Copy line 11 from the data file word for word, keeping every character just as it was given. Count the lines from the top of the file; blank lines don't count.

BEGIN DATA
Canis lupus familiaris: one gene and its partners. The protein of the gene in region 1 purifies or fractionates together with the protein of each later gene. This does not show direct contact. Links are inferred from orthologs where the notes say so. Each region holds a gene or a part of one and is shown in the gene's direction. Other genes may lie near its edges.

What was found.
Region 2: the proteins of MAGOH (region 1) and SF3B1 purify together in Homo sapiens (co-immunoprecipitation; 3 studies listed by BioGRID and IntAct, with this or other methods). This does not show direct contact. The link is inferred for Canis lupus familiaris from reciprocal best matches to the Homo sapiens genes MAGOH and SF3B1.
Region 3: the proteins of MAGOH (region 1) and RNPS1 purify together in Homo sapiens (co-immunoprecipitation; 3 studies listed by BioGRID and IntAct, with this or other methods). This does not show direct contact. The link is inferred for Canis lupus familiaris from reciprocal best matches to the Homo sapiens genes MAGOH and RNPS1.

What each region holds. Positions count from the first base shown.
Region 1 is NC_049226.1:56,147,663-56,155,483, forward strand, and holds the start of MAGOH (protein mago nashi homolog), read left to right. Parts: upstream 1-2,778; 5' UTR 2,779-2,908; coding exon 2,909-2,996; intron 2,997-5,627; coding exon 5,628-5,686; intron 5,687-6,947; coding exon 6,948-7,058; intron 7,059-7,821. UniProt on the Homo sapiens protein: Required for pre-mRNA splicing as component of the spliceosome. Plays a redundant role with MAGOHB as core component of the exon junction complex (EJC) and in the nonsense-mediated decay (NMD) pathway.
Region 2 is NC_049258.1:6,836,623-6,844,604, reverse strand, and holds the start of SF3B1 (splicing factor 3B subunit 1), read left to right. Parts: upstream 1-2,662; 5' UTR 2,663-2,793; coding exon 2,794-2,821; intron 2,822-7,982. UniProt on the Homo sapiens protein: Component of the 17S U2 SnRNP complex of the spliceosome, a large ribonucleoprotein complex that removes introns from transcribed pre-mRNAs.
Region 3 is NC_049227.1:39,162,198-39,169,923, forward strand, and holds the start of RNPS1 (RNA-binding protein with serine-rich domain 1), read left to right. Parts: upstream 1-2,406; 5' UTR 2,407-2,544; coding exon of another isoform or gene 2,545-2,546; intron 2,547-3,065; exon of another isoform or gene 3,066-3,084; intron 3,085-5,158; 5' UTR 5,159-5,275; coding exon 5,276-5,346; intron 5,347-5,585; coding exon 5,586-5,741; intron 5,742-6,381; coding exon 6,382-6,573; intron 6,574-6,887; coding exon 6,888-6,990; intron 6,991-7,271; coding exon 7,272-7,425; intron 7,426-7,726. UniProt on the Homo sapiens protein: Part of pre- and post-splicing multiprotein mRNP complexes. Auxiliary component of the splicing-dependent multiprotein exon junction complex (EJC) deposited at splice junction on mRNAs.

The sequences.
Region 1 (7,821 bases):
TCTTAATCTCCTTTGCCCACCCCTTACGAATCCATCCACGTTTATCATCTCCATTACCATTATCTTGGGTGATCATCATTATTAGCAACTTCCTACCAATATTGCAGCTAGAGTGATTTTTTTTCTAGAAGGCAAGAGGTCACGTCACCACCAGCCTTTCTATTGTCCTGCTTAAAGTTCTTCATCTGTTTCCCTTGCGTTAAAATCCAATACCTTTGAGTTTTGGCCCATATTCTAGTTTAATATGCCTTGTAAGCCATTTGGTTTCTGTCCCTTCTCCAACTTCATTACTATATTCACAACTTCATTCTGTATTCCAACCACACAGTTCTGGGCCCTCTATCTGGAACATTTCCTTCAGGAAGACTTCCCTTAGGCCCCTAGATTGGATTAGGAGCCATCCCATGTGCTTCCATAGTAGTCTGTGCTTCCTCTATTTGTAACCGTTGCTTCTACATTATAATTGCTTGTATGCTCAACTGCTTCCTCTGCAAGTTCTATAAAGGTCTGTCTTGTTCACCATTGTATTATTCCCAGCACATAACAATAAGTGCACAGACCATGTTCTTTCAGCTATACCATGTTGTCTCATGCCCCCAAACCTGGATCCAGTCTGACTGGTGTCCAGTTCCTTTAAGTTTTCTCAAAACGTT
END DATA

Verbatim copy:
TCTTAATCTCCTTTGCCCACCCCTTACGAATCCATCCACGTTTATCATCTCCATTACCATTATCTTGGGTGATCATCATTATTAGCAACTTCCTACCAATATTGCAGCTAGAGTGATTTTTTTTCTAGAAGGCAAGAGGTCACGTCACCACCAGCCTTTCTATTGTCCTGCTTAAAGTTCTTCATCTGTTTCCCTTGCGTTAAAATCCAATACCTTTGAGTTTTGGCCCATATTCTAGTTTAATATGCCTTGTAAGCCATTTGGTTTCTGTCCCTTCTCCAACTTCATTACTATATTCACAACTTCATTCTGTATTCCAACCACACAGTTCTGGGCCCTCTATCTGGAACATTTCCTTCAGGAAGACTTCCCTTAGGCCCCTAGATTGGATTAGGAGCCATCCCATGTGCTTCCATAGTAGTCTGTGCTTCCTCTATTTGTAACCGTTGCTTCTACATTATAATTGCTTGTATGCTCAACTGCTTCCTCTGCAAGTTCTATAAAGGTCTGTCTTGTTCACCATTGTATTATTCCCAGCACATAACAATAAGTGCACAGACCATGTTCTTTCAGCTATACCATGTTGTCTCATGCCCCCAAACCTGGATCCAGTCTGACTGGTGTCCAGTTCCTTTAAGTTTTCTCAAAACGTT